Panasonic Lumix S5 at a glance:
- £1799 body only (£1999 with 20-60mm kit lens)
- 24.2MP full-frame CMOS sensor
- 5-axis in-body image stabilisation
- 2.36-million-dot EVF, 0.74x magnification
- 3in, 1,840k-dot Vari-angle touchscreen
- 7fps continuous shooting (5fps in AFC)
- Dual card slots
- 4K 60/50p 4:2:0 10-bit, 4K 30p/25p 4:2:2 10-bit video
- Splash/dust resistant
Less than two years ago Panasonic didn’t have a single full-frame camera to their name. It seemed as if the manufacturer was quite content developing its Micro Four Thirds G-series system, when out of the blue, in early 2019, the brand revealed they intended on entering the high-end full-frame mirrorless market and would do so by teaming up with Leica and Sigma to form the L-mount Alliance.
This brave move was one that was needed if Panasonic was going to keep up in the mirrorless race and be taken seriously by enthusiasts and professionals as a specialist-imaging brand.
Panasonic’s break into full-frame came with the Lumix S1 and S1R. The S1 was the general-purpose 24.2MP model, with the S1R offering a higher 47.3MP resolution output. Despite both being well advanced in terms of their specifications, it was their heft that was their undoing.
Big and bulky, neither offered a weight or size advantage over many full frame DSLR’s. Keen to rectify concerns about the size of its S-series system, the release of the Panasonic Lumix S5 blends the best of the Panasonic Lumix S1 and video-focused Panasonic Lumix S1H in a considerably smaller body.
Panasonic Lumix S5: Features
With other camera manufacturers releasing sub £2000 full-frame models this year, it was important Panasonic released their own as soon as possible. The Panasonic Lumix S5 rivals other new releases like the Nikon Z5 and challenges other older models such as the Canon EOS R, Nikon Z 6 and Sony A7 III, all of which can be snapped up for under £2000 for the body alone.
To ensure the S5 hits the market below the important £2000 price point with a lens, Panasonic offers it with their new Lumix S 20-60mm F3.5-5.6 – an intriguing focal length that’s wider than many other variable aperture standard zooms.
Behind its L-mount the S5 features the same 24.2MP full-frame CMOS sensor as found inside the Lumix S1. This chip combines with a Venus Engine processor to provide a sensitivity range of ISO 100-51,200, which can be extended to ISO 50-204,800.
It shoots a continuous burst at 7fps with fixed focus (AFS), or 5fps with continuous AF (AFC), which works out 2fps and 1fps slower respectively than the Lumix S1. If this isn’t fast enough there’s the S5’s 6K/4K Photo modes to fall back on. These can be used to extract 18MP JPEG images at 30fps, with 4K Photo offering sequences up to 60fps albeit at a lower 8MP resolution.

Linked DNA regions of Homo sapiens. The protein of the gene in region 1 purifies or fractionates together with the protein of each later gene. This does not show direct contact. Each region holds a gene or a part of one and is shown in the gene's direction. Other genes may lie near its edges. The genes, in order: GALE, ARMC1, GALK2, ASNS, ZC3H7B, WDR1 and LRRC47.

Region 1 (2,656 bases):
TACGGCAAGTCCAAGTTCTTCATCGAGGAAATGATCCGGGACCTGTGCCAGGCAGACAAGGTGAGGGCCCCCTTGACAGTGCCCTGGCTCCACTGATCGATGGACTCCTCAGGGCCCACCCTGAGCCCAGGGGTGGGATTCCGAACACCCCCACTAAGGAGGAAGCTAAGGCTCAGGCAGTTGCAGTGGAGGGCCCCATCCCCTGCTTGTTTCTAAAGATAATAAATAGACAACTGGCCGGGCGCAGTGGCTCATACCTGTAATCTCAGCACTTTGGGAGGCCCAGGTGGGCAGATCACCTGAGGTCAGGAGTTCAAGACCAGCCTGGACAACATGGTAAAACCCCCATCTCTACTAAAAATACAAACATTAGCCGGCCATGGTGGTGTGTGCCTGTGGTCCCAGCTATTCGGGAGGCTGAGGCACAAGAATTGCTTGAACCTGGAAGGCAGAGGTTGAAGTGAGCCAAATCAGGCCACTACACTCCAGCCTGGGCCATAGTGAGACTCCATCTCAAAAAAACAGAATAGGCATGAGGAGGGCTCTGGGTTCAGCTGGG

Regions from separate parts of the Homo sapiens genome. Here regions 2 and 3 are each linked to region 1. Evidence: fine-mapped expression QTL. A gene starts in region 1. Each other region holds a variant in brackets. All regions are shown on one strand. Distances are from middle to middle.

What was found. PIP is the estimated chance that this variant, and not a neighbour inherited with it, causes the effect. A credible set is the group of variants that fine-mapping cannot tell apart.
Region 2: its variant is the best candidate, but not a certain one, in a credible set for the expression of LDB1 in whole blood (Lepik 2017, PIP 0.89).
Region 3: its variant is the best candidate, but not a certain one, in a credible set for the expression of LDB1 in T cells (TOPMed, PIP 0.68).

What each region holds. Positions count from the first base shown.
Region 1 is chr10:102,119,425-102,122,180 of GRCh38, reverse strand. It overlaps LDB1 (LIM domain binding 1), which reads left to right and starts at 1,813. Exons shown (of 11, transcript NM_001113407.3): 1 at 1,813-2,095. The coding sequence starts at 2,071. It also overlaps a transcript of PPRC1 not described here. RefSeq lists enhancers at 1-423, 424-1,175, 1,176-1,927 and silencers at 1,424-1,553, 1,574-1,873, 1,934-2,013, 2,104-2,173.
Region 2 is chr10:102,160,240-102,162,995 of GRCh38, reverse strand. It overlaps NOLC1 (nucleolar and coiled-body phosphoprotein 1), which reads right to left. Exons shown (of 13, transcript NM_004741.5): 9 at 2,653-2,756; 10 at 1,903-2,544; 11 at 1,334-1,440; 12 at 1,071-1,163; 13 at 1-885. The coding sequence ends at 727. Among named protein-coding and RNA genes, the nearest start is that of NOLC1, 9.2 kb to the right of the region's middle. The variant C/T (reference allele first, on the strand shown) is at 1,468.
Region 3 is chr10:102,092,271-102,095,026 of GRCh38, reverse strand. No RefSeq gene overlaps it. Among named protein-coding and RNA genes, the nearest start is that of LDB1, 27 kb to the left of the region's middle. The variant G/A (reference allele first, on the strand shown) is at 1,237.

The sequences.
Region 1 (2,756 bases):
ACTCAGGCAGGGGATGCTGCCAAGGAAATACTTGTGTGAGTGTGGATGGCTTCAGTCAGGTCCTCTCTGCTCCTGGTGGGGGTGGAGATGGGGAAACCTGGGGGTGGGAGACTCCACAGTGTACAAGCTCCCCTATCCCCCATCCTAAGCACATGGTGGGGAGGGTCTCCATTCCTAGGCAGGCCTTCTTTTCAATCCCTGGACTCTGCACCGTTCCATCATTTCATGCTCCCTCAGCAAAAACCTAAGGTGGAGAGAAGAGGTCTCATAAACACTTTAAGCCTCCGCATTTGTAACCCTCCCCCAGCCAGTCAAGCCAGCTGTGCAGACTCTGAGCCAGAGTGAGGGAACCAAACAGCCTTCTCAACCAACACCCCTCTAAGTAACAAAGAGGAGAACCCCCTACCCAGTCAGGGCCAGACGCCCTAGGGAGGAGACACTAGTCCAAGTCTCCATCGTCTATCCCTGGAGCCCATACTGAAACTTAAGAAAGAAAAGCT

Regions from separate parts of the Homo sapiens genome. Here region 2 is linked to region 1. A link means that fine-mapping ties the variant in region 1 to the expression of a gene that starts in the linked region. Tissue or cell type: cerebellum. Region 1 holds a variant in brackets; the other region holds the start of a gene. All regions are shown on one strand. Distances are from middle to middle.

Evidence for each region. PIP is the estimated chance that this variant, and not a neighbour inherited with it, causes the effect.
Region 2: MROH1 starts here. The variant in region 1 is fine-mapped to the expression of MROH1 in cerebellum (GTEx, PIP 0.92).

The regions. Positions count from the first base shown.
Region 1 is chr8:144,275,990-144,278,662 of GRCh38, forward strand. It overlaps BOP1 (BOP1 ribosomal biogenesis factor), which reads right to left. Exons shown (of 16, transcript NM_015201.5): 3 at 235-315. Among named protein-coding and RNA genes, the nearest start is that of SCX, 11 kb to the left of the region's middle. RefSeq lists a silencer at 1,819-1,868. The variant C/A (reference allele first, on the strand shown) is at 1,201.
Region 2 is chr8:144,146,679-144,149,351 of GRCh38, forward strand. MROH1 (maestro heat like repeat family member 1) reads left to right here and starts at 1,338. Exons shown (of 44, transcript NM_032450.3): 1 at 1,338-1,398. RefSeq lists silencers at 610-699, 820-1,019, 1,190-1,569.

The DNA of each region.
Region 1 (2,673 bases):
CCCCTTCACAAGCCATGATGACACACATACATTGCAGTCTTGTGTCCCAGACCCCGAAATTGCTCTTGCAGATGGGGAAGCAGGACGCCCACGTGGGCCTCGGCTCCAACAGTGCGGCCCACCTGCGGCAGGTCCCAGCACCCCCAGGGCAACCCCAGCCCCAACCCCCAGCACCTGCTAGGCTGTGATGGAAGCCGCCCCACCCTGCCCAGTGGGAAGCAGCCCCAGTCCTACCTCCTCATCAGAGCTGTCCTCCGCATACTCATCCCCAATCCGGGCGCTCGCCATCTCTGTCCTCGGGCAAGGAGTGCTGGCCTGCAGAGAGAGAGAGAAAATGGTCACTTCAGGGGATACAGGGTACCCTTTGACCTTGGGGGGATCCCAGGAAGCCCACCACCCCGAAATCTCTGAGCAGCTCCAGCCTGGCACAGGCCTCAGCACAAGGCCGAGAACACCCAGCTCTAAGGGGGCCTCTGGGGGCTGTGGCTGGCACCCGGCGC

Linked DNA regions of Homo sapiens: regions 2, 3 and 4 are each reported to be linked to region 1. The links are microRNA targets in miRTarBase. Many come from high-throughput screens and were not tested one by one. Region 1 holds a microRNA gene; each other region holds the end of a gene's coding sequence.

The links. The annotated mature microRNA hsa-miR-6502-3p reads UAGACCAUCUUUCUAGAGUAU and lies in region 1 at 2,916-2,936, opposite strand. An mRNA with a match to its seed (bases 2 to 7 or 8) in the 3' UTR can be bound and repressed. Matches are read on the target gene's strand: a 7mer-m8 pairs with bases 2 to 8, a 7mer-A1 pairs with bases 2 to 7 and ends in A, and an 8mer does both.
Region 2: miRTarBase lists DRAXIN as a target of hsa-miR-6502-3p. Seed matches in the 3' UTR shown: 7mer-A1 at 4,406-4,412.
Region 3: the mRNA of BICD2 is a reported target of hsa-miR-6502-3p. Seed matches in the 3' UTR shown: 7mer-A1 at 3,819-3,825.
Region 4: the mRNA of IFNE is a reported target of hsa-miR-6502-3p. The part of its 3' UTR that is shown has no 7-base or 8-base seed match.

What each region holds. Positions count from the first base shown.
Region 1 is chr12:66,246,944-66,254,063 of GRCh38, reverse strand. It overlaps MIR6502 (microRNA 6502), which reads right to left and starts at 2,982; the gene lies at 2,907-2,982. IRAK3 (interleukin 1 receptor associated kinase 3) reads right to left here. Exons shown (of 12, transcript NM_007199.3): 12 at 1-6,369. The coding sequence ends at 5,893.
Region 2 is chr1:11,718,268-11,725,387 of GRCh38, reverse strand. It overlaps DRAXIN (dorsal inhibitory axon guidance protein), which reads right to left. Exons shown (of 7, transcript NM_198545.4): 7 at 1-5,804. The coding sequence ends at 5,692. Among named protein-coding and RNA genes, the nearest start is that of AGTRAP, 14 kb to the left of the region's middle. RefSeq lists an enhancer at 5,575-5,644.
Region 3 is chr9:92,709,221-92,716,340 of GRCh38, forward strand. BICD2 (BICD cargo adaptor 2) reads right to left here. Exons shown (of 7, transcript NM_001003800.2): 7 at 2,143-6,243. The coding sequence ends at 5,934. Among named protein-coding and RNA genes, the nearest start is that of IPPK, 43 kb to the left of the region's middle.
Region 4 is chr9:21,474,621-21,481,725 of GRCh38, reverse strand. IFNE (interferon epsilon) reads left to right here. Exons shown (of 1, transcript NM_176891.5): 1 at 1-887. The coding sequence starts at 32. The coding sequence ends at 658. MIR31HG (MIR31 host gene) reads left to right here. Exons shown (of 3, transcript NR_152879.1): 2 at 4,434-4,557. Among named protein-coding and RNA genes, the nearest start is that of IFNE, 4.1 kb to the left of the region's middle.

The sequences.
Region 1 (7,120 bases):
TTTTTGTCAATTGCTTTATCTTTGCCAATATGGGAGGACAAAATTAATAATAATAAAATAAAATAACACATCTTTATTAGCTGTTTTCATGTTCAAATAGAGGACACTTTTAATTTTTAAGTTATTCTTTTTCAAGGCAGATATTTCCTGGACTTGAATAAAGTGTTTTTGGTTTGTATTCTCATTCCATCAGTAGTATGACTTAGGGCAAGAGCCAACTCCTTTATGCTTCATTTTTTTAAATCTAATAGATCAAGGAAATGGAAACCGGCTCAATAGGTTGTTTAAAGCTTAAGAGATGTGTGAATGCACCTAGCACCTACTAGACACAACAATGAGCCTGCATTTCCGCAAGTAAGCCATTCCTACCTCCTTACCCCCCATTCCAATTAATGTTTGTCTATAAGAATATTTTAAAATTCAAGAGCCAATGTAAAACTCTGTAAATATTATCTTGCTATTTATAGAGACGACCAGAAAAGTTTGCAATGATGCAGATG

As well as a mechanical shutter, there’s an electronic shutter for silent shooting. The fastest shutter speed is capped at 1/8000sec and the slowest it can be set to is 60secs. To keep handheld shots sharp and alleviate shake in handheld video footage, 5-axis in-body stabilisation (IBIS) is present.
It operates in co-operation with optically stabilised lenses via Panasonic’s Dual I.S. 2 system to provide a maximum of 6.5 stops of stabilisation. It works exactly the same way as the Dual I.S.II system on the Lumix S1/S1R, combining 2-axis stabilisation from the lens with 5-axis stabilisation in the camera.
Any lens that’s mounted benefits from in-body stabilisation, however you are requested to input the focal length of any manual lenses when the camera is turned on.
Like the S1, the S5 is capable of producing high-resolution 96MP (12,000×8000 pixel) files by merging together image information recorded from eight consecutive exposures taken as the in-body image stabilisation system makes subtle adjustments to the position of the sensor.
Whereas the S1 only recorded high resolution raw files, the S5 outputs its 96MP images in either Raw or JPEG file formats. By setting the motion blur processing mode to mode 2, the camera attempts to eliminate blurring artefacts, which can occur when an object moves ever so slightly between exposures.
Those wondering how else the S5 advances on existing models will be interested to read that autofocus in both photo shooting and video recording has been improved.
Changes to the camera’s Depth From Defocus (DFD) technology that works with contrast detection is claimed to improve tracking of small and fast-moving subjects in AFC mode, while the S5’s deep learning technology is able to differentiate detection between specific subjects – humans and fast-moving animals, including dogs, cats and birds.
Notably for humans, in addition to the eyes, face, and body, the head is also recognised by real-time detection technology, with the ability to keep tracking a person if they move quickly, turn their back, tilt their head or move far away.